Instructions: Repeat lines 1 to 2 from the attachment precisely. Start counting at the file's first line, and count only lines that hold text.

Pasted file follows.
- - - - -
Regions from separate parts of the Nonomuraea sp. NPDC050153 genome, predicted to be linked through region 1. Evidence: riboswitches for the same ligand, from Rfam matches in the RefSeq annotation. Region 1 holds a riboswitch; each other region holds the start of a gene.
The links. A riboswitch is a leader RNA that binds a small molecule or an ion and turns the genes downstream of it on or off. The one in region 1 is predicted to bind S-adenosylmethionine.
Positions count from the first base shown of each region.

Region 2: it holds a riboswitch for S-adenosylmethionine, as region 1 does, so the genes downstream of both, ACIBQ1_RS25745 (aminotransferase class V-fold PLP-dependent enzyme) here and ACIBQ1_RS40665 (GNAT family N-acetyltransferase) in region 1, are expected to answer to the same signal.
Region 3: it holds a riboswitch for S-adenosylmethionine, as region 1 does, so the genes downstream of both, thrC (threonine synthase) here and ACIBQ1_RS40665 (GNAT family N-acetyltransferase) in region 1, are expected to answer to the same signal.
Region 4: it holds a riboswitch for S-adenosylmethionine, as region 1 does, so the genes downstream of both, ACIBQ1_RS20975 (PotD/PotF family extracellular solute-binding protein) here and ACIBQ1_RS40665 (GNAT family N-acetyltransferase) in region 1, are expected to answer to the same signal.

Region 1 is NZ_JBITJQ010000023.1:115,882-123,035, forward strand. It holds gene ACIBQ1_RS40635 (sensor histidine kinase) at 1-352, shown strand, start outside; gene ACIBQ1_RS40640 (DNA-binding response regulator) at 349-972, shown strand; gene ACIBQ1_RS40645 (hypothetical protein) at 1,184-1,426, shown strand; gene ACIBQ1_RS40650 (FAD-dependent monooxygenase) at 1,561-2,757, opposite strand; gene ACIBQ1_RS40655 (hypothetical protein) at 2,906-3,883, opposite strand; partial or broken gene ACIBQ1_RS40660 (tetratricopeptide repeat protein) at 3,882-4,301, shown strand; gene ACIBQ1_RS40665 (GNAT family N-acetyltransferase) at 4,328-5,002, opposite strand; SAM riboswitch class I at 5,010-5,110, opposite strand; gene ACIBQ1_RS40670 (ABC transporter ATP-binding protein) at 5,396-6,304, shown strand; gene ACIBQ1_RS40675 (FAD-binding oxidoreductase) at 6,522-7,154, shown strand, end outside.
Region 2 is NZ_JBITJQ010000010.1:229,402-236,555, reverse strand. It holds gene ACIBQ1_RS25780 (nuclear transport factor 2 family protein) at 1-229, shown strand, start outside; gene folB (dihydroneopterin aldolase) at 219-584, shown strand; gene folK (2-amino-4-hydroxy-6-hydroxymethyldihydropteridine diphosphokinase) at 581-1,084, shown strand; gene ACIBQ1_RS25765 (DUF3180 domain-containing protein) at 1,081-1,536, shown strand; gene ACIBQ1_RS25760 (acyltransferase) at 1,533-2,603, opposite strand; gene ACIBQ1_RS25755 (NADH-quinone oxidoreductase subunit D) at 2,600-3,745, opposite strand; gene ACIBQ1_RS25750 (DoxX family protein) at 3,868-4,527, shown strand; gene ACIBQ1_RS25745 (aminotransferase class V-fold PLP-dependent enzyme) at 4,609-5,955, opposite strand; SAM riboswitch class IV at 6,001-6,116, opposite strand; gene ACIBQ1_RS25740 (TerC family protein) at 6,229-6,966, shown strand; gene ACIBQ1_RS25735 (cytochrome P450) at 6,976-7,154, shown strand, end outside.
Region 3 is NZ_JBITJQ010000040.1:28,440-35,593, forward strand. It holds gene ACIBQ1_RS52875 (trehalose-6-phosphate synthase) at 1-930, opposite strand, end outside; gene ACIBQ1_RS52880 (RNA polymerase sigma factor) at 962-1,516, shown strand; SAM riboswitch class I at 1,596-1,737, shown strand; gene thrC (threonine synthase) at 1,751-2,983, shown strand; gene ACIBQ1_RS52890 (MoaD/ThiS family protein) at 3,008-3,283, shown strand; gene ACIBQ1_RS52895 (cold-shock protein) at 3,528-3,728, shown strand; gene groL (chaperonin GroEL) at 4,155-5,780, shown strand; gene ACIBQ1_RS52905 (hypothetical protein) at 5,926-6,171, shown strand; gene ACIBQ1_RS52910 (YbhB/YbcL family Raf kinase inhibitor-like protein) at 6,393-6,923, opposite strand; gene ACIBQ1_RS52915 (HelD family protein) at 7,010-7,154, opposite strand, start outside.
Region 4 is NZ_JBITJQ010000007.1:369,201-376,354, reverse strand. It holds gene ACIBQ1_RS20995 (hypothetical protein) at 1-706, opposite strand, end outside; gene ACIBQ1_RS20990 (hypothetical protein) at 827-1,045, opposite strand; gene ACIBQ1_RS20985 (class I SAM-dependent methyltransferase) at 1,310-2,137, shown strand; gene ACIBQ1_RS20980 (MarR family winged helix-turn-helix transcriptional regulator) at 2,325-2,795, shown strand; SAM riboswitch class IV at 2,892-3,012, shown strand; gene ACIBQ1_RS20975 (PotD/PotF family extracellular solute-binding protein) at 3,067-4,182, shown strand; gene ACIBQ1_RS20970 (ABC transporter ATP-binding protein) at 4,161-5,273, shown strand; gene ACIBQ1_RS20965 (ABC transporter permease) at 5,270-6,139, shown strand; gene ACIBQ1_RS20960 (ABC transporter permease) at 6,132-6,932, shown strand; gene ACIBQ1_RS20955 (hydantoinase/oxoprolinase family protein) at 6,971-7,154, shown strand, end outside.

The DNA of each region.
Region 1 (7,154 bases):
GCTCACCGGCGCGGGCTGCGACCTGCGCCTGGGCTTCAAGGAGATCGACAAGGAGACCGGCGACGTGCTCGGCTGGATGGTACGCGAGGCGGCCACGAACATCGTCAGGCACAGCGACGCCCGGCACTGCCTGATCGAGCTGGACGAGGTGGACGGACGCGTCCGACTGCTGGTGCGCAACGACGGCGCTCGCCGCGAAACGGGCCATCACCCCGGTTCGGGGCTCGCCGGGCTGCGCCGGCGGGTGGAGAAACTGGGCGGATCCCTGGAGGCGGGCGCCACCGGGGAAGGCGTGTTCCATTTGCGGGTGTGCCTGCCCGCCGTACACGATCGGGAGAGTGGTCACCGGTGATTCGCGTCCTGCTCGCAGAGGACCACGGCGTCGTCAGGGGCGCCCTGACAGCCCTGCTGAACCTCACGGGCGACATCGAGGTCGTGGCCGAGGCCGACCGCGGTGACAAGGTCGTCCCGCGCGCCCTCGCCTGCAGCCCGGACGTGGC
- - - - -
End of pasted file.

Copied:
Regions from separate parts of the Nonomuraea sp. NPDC050153 genome, predicted to be linked through region 1. Evidence: riboswitches for the same ligand, from Rfam matches in the RefSeq annotation. Region 1 holds a riboswitch; each other region holds the start of a gene.
The links. A riboswitch is a leader RNA that binds a small molecule or an ion and turns the genes downstream of it on or off. The one in region 1 is predicted to bind S-adenosylmethionine.